We are still dealing with the Atlanta area shooting of African American jogger, and now the death of George Floyd by law enforcement. In the midst of this violence, Chattanooga announced progress in creating a physical space to remember the lynching of an African American more than a century ago. The memorial will be a contemplative space near the Walnut Street Bridge and despite the pandemic, the expectation is that people will come to learn, reflect, mourn and learn from history. And hopefully, to apply those lessons going forward
Originally published in The Chattanooga Times Free Press
Reporters haven’t lacked for stories about hate groups and lone wolves whether it’s Pittsburgh’s Tree of Life Synagogue, Milwaukee’s acid attack on a Latino, Dallas’ shooting of a transgender woman, or El Paso’s Walmart massacre. So I was surprised to see journalist from around the region looking relaxed and hanging out together at an event convened by Chattanooga’s Council Against Hate, Public Relations Society of America (PRSA) Lookout, and sponsor BlueCross BlueShield of TN. I expected them to look stoic and even jaded given the thick skins they’ve had to develop. But the passion for their work was awesome and so was their excitement about doing research undercover.
“The Final Generation”
Some refer to Generation Z – those born, roughly, from the mid-1990s onward – as ‘The Final Generation’. This is not due to some apocalyptic vision of the future, but rather as a reflection of the nature of culture in online spaces.
In previous generations, it could be reasonably assured that a monoculture would develop. Because of the nature of the distribution of media and the limited ways in which it could be communicated, entire generations of youth would grow up with roughly the same cultural experiences – watching the same shows and cartoons, consuming the same film and radio programs.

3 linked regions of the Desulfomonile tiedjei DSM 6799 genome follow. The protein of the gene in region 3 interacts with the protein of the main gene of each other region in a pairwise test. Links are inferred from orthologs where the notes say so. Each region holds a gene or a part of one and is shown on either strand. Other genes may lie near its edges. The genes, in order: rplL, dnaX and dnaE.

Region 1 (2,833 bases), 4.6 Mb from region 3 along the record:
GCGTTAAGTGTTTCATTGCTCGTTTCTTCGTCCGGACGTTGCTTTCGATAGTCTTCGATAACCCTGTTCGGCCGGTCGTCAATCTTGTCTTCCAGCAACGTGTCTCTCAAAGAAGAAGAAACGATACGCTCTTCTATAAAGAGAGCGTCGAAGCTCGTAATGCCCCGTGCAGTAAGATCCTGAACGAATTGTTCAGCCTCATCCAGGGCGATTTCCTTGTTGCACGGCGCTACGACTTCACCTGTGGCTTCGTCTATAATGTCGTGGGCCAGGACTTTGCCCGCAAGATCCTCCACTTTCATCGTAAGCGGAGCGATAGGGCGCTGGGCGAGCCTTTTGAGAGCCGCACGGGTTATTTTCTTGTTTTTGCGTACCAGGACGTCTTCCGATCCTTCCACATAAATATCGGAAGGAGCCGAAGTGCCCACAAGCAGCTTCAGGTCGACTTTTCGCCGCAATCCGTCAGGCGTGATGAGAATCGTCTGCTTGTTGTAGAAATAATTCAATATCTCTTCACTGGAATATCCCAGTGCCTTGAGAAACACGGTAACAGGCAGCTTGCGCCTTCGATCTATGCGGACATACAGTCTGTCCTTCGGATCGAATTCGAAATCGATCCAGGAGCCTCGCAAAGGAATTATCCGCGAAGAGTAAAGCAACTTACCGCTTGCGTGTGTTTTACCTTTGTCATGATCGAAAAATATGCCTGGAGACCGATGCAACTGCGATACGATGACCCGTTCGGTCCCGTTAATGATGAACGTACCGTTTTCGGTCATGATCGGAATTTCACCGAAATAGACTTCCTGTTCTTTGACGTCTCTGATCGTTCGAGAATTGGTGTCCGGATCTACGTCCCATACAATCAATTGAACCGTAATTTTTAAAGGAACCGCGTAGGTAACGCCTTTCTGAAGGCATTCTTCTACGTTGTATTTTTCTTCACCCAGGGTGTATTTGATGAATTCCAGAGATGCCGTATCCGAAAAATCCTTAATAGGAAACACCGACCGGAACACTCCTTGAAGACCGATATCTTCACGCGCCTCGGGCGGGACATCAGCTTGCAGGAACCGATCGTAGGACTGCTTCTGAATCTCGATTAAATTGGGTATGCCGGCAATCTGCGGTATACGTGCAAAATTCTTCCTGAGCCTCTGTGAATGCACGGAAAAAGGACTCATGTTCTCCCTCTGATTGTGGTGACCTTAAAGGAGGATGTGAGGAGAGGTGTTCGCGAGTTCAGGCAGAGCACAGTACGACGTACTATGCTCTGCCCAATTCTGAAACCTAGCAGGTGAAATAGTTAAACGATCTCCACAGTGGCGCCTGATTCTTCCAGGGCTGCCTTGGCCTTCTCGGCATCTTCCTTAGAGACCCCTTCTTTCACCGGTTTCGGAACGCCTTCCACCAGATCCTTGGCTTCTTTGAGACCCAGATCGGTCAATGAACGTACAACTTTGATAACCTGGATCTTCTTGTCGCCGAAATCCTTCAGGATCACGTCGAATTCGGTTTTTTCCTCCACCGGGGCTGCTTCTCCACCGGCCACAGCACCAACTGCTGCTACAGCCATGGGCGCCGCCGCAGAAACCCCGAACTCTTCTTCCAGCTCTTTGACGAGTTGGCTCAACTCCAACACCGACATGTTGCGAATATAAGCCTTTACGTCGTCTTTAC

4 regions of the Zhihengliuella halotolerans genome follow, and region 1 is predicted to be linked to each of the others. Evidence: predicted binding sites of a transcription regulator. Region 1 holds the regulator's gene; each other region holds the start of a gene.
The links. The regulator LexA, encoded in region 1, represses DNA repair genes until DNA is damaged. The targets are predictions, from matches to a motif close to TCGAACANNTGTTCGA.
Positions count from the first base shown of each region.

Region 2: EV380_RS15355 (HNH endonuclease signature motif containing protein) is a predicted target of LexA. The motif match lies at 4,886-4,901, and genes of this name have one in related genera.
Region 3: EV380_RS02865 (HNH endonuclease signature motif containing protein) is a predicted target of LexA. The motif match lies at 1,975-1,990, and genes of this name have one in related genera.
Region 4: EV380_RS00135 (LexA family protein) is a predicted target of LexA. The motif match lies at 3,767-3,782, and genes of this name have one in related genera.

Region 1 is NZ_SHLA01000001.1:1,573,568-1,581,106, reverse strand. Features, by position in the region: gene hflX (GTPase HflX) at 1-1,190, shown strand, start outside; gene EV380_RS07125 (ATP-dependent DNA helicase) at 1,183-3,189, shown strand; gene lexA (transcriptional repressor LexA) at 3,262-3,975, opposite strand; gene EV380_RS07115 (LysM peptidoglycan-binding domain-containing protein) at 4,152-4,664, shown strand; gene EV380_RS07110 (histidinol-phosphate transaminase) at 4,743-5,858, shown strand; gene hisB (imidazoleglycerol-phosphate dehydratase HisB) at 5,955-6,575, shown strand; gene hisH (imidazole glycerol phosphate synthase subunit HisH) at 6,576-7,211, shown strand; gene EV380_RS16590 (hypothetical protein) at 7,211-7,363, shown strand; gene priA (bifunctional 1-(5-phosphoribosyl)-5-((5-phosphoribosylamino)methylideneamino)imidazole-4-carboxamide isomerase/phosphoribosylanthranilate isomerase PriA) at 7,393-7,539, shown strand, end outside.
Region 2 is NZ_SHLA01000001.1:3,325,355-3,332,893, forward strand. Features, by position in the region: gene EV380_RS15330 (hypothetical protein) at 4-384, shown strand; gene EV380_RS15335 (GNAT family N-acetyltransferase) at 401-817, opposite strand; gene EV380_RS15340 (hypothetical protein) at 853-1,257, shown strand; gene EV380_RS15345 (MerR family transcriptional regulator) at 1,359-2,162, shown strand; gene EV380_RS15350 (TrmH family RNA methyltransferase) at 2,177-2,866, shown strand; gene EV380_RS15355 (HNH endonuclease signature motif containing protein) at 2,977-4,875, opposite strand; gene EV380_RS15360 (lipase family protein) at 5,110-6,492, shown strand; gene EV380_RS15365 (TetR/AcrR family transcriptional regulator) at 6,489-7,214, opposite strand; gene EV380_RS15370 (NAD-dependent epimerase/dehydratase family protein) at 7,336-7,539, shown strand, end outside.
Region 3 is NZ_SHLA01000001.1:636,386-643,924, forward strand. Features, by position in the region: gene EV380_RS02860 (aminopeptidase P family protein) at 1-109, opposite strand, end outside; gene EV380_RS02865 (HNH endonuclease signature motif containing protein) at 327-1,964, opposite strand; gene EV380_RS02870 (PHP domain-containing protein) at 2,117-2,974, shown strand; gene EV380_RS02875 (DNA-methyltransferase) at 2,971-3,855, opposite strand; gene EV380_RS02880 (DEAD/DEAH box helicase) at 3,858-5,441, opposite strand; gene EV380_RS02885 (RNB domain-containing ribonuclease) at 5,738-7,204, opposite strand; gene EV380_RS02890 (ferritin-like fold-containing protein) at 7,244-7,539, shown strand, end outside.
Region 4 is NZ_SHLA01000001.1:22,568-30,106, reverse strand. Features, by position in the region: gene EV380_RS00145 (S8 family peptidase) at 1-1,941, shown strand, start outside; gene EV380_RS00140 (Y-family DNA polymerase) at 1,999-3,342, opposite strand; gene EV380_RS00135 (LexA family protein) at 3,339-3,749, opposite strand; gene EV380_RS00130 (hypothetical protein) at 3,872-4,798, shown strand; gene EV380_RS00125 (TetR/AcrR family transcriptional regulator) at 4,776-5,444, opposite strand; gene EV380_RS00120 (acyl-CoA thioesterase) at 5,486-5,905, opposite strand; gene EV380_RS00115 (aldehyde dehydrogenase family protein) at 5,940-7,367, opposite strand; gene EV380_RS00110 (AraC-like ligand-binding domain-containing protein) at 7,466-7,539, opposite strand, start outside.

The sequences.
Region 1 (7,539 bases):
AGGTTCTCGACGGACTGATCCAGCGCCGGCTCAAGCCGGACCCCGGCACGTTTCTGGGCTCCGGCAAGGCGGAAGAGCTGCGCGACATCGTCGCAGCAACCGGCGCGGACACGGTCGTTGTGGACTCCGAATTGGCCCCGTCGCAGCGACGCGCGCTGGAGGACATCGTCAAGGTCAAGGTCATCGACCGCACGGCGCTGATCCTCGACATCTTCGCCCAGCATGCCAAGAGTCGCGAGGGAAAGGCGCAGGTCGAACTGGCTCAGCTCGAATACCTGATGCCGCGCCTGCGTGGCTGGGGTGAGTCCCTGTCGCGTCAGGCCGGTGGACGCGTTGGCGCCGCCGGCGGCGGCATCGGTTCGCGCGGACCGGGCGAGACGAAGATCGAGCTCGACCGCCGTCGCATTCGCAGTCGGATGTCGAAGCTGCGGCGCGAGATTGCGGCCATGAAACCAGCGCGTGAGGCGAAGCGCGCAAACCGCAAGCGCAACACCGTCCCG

Chattanooga Council Against Hate
Shelley Rose is Deputy Director with the Southeast Region Anti-Defamation League (ADL), which tracks trends in hate. In this position, she organizes community programming, provides educational outreach to community organizations, coordinates legislative advocacy and conducts workshops and presentations for parents and educators on religious intolerance, anti-bias training and cultural awareness. Shelley’s articles have been published in newspapers, magazines and journals and she has appeared on television and radio as a spokesperson for ADL.
Shelley also spoke at the inaugural meeting of Chattanooga’s Council Against Hate, an initiative spearheaded by Mayor Andy Berke. In an interview with Deborah Levine, Mayor Berke explained the background for doing this project
It was important to think of community togetherness and to make sure that no one got radicalized because of the incident. Hate is Everywhere. All kinds of different ideologies that permeate the hate eco-system. What they have in common is people who’ve gotten disaffected from society and are taken advantage of by groups that promote and encourage violence. The US State Department under [Secretary] John Kerry encouraged me to converse with mayors and leaders of cities across the globe dealing with similar issues through the Strong Cities Network. The initiative provides an international platform for discussing challenges and options. I am now on its Board of Directors. I hosted an event at the German Marshal Fund and have hosted members coming to Chattanooga from the Balkans and Eastern Europe.
Mayor Berke is now working with the U.S. Conference of Mayors to battle hate ad extremism in cities across the country. In his interview, Mayor Berke described his announcement of the Council Against Hate.
We see hate from national leaders, our schools, our computer screen and phones. We must begin by rejecting the idea that we powerless against hate. We can change how hate is spread and can create tools to do so. I announced the formation of a Council Against Hate at the State of the City address in April 2018 and proceeded to bring together diverse leaders to serve on the council. Individuals working together can workshop ideas and make them better. Coordination can speed those ideas, continue and replicate them.